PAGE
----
The NLRB General Counsel’s Division of Advice has issued opinions in two cases (available here and here), finding the employers’ handbook provisions concerning “at-will employment” to be lawful. The Advice Memoranda, both dated October 31, 2012, provide much needed guidance for employers whose handbooks and policies advise employees that their employment is “at will” and may be terminated at any time. As the General Counsel observes in both memoranda, it has become commonplace for employers to rely on such policy provisions as a defense against employees asserting that the employee handbook creates an enforceable employment contract. Whether such provisions would pass scrutiny by the NLRB, however, has been an open question.
In American Red Cross Arizona Blood Services Region, Case 28 CA-23443 (Feb. 1, 2013), an administrative law judge (“ALJ”) found one employer’s “at will employment” provision unlawfully interfered with employee rights by requiring employees to sign an acknowledgement stating “I further agree that the at-will employment relationship cannot be amended, modified, or altered in any way.” The ALJ reasoned that this essentially required that employees agree that their “at will” status could not be changed, thereby effectively waiving their right to seek a “just cause” provision through organizing and bargaining for a union contract. That case settled without any ruling by the NLRB, leaving a cloud of doubt surrounding other “at will employment” provisions.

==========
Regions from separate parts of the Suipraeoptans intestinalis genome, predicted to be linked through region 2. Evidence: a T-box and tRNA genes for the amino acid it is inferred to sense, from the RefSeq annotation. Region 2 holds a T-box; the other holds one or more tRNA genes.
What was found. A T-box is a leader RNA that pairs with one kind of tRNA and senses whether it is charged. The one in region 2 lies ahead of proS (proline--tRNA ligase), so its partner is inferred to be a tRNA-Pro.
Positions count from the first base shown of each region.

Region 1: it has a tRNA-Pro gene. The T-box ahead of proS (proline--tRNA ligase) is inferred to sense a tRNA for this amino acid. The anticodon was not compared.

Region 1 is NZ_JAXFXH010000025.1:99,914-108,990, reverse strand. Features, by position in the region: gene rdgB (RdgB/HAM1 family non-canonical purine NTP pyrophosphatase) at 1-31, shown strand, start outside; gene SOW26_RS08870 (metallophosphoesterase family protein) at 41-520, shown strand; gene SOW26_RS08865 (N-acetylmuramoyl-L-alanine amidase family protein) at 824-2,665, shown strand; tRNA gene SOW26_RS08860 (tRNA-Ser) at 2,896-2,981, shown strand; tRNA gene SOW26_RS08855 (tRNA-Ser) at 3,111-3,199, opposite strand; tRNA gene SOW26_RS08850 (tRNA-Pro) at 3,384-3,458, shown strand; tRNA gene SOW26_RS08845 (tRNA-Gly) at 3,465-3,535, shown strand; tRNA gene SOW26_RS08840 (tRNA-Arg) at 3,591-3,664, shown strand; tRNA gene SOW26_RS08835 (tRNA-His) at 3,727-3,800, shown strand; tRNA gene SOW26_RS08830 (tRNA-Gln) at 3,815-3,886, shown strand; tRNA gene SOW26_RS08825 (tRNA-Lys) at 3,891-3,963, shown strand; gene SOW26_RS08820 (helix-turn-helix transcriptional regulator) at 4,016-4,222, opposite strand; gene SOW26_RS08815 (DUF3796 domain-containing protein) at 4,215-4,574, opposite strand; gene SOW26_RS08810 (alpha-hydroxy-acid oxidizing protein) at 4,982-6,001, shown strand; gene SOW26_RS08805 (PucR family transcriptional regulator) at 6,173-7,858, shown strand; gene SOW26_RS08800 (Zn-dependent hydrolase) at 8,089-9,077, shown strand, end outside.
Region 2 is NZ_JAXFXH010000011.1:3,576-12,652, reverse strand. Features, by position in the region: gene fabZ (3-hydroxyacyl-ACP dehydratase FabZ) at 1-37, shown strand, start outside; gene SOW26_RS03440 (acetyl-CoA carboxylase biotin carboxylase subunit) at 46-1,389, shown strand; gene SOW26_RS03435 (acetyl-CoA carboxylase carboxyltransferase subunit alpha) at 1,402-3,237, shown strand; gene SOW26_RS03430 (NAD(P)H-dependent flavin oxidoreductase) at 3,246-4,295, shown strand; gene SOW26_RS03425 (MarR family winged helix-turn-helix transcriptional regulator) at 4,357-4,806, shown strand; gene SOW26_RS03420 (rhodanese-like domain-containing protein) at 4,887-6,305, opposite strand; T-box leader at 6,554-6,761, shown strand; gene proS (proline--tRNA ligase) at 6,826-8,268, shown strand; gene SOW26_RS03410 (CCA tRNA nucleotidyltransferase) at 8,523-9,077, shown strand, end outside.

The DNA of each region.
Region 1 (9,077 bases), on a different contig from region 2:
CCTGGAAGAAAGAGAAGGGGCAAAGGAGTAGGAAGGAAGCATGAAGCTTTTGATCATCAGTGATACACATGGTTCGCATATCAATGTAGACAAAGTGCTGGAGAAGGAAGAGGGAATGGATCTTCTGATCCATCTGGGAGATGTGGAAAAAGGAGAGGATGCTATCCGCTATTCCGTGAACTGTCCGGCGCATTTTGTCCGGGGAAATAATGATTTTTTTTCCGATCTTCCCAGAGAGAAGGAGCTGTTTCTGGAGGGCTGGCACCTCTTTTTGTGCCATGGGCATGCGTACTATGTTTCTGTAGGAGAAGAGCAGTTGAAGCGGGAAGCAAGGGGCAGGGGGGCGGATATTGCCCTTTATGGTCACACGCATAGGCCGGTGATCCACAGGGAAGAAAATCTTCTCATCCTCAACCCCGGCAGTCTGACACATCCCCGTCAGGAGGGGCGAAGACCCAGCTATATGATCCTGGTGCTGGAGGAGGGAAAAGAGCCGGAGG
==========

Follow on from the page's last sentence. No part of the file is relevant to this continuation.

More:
The two cases decided by the Division of Advice bring clarity to this issue. In both cases, the clauses recited that company representatives were without authority to enter into any agreement altering the “at-will” status of the employees, and that the handbook itself did not constitute an express or implied employment contract. One of the handbooks also required that employees sign an “Acknowledgement of Receipt.” The General Counsel observed that the provisions did “not explicitly restrict Section 7 activity.” Moreover, in neither case was the provision promulgated in response to union activity, nor had the provision been applied to restrict union activity. Hence, the sole issue was whether employees would reasonably construe the language to prohibit union organizing or other concerted activity protected by Section 7.
The General Counsel concluded that employees would not reasonably understand the provisions to prevent them from engaging in concerted activity for the purpose of altering their at-will status. The clauses do not require employees to agree to refrain from such activity, nor do they require employees to agree that their status cannot be changed. Unlike the at-will provision involved in the American Red Cross case, these clauses simply recite that management representatives could not alter the employees’ status. As such, the provisions reflect a restriction on the authority of company representatives, not on employee rights.
As these cases demonstrate, employers may avoid issuance of a complaint by carefully drafting their “employment at will” handbook provisions to avoid interference with employee organizing rights or protected activity. Without another issuance of a complaint by the General Counsel, this issue could continue to evade decision by the NLRB for some time. Employers should expect continued scrutiny of these clauses, however, as the two memoranda remind the Board’s Regional Offices to continue to submit all cases raising such issues to the Division of Advice for review.